Officers set up the camera on a van in Romford, East London, which then cross-checked photos of faces of passers-by against a database of wanted criminals.
But one man was unimpressed about being filmed and covered his face with his hat and jacket, before being stopped by officers who took his picture anyway.
After being pulled aside, the man told police: 'If I want to cover me face, I'll cover me face. Don't push me over when I'm walking down the street.'
It comes just weeks after it was claimed the new technology incorrectly identified members of the public in 96 per cent of matches made between 2016 and 2018.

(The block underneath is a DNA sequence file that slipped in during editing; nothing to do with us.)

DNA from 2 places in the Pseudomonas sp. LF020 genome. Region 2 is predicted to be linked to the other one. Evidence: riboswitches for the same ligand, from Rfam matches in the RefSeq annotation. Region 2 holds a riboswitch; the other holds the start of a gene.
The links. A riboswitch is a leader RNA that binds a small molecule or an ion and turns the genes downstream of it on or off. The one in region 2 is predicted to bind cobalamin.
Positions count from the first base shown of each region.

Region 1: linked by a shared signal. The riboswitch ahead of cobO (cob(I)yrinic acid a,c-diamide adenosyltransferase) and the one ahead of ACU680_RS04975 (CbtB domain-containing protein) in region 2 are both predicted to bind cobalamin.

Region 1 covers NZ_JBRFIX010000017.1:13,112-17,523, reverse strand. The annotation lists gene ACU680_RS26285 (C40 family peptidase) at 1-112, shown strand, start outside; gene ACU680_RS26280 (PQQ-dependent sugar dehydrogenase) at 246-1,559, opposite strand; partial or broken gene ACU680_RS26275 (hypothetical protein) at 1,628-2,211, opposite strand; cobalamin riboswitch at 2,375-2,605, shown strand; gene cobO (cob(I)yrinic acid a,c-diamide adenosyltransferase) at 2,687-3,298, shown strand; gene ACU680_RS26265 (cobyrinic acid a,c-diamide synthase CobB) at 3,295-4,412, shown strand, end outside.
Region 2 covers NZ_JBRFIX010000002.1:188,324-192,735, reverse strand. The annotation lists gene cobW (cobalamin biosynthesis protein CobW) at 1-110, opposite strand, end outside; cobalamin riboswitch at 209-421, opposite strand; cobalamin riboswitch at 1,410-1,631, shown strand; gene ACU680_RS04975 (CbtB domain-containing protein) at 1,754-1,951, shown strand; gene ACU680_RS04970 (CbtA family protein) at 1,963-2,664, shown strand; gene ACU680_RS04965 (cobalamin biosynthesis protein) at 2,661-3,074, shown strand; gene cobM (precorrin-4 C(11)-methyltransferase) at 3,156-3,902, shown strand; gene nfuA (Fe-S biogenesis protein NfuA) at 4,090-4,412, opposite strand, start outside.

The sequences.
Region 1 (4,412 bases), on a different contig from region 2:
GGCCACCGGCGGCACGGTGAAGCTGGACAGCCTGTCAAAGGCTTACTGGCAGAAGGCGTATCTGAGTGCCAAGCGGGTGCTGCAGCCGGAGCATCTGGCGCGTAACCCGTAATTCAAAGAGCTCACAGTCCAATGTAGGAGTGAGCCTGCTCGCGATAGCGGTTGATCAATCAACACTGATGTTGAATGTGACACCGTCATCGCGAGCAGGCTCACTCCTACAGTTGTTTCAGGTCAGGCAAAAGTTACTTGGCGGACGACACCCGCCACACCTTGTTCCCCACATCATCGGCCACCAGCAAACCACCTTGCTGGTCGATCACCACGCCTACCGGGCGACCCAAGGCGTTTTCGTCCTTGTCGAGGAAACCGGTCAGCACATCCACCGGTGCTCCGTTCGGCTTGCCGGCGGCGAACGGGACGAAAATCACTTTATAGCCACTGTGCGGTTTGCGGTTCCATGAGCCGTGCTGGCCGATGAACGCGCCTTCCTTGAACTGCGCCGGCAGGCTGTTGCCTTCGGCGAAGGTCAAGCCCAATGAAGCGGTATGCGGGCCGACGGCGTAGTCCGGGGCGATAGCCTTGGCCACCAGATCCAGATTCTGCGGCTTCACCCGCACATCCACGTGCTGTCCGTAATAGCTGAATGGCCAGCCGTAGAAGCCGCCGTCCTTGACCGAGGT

he cameras have been rolled out in a trial in parts of Britain, with the Met making its first arrest last December when shoppers in London's West End were scanned.
But their use has sparked a privacy debate, with civil liberties group Big Brother Watch branding the move a 'breach of fundamental rights to privacy and freedom of assembly'. Police argue they are necessary to crack down on spiralling crime.